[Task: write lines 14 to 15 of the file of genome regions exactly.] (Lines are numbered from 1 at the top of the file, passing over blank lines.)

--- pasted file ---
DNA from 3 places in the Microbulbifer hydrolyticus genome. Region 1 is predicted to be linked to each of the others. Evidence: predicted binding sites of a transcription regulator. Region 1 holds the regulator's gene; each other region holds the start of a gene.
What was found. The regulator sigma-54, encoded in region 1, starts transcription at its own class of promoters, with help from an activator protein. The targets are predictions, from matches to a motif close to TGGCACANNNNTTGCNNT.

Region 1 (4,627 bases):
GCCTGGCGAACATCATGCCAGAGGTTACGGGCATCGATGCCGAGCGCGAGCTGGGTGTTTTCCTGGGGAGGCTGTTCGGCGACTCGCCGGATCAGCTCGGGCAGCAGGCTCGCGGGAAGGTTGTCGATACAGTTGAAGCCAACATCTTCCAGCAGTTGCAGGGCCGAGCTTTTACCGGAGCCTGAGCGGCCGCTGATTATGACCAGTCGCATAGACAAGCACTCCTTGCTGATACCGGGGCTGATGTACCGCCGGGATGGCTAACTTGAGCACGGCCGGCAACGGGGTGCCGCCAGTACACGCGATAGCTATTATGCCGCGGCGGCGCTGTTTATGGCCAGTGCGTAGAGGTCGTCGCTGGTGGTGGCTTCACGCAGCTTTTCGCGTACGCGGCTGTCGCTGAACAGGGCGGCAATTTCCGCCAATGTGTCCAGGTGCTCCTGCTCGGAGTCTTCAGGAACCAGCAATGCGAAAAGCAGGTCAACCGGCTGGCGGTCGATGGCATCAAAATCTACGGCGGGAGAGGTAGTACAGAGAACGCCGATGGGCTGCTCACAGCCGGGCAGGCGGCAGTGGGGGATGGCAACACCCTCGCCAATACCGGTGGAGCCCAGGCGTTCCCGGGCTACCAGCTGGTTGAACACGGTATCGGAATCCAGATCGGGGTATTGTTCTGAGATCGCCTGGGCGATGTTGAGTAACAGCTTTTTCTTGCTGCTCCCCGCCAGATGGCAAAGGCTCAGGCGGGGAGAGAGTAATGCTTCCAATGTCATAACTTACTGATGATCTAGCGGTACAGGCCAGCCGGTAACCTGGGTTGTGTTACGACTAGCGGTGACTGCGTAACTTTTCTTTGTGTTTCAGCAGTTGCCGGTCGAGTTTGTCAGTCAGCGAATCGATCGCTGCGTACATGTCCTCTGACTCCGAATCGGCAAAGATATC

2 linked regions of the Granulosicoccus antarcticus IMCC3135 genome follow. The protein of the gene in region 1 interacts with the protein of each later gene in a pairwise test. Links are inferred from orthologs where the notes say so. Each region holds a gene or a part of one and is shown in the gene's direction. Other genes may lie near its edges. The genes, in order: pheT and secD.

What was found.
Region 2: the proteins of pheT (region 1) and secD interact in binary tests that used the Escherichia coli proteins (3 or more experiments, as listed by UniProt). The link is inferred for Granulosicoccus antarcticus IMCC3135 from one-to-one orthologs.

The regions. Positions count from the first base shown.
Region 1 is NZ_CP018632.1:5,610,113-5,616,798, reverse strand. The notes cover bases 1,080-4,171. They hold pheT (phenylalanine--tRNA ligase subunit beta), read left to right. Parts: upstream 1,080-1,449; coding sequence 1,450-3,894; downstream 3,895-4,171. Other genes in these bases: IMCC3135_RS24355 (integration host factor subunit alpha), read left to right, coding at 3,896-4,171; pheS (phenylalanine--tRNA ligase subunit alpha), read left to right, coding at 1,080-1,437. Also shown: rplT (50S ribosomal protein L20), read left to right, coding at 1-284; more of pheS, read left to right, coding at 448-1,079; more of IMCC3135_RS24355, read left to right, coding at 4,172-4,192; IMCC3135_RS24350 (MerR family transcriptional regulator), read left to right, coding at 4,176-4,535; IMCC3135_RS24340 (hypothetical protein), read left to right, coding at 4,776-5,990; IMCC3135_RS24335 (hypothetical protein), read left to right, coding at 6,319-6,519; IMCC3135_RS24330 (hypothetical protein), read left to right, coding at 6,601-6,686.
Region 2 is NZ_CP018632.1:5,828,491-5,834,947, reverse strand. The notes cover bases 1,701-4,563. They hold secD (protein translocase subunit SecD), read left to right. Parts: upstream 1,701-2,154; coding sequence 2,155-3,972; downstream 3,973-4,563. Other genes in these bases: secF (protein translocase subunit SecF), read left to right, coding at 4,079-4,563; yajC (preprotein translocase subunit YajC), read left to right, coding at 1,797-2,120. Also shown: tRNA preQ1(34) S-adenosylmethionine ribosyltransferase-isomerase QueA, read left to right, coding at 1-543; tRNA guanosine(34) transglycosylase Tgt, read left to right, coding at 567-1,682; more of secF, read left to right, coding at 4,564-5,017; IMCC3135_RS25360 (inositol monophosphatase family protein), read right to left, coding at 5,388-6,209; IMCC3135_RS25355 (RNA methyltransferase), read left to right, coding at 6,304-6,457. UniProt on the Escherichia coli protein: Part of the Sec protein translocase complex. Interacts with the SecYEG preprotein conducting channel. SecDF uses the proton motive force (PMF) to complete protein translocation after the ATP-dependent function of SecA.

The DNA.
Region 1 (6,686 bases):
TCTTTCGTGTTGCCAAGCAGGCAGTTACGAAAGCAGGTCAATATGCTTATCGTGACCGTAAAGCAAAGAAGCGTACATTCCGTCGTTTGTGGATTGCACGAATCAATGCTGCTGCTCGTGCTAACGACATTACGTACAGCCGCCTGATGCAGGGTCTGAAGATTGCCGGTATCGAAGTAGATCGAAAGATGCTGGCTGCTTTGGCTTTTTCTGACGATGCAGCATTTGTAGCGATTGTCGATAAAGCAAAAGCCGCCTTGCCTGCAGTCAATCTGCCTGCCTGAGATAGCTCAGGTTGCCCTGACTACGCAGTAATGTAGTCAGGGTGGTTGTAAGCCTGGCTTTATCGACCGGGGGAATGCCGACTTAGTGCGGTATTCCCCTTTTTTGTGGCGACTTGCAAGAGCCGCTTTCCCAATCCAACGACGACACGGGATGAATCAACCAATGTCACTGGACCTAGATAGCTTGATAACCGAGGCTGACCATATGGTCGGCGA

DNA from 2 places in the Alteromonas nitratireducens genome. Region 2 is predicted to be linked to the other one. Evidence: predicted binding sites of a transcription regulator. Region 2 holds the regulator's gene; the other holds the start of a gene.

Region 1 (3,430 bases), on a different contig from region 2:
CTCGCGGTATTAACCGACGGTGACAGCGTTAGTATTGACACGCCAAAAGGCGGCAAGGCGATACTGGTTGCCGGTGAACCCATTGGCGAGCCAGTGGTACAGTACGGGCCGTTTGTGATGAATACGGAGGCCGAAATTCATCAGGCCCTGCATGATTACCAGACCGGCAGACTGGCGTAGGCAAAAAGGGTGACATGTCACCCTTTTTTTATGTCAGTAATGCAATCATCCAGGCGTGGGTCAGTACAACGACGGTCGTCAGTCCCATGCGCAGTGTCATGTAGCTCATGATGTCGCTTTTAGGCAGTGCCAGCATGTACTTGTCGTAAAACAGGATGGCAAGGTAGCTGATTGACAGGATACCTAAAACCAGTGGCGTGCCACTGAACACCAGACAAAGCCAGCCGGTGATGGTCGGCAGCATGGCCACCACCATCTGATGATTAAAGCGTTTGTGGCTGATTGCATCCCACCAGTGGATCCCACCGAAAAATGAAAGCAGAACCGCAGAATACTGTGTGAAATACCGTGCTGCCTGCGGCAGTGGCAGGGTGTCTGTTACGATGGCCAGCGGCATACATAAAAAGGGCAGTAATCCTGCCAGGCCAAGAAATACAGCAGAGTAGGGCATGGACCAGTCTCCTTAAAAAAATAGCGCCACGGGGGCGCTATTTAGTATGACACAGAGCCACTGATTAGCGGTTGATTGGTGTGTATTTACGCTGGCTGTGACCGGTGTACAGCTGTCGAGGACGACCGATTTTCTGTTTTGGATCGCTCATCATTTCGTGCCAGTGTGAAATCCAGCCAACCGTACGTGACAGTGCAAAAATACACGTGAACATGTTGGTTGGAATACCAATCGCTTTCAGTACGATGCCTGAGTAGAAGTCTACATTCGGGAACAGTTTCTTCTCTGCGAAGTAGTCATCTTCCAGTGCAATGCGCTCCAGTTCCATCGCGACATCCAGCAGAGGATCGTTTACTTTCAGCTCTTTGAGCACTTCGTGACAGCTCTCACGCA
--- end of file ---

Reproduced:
DNA from 2 places in the Alteromonas nitratireducens genome. Region 2 is predicted to be linked to the other one. Evidence: predicted binding sites of a transcription regulator. Region 2 holds the regulator's gene; the other holds the start of a gene.

Region 1 (3,430 bases), on a different contig from region 2: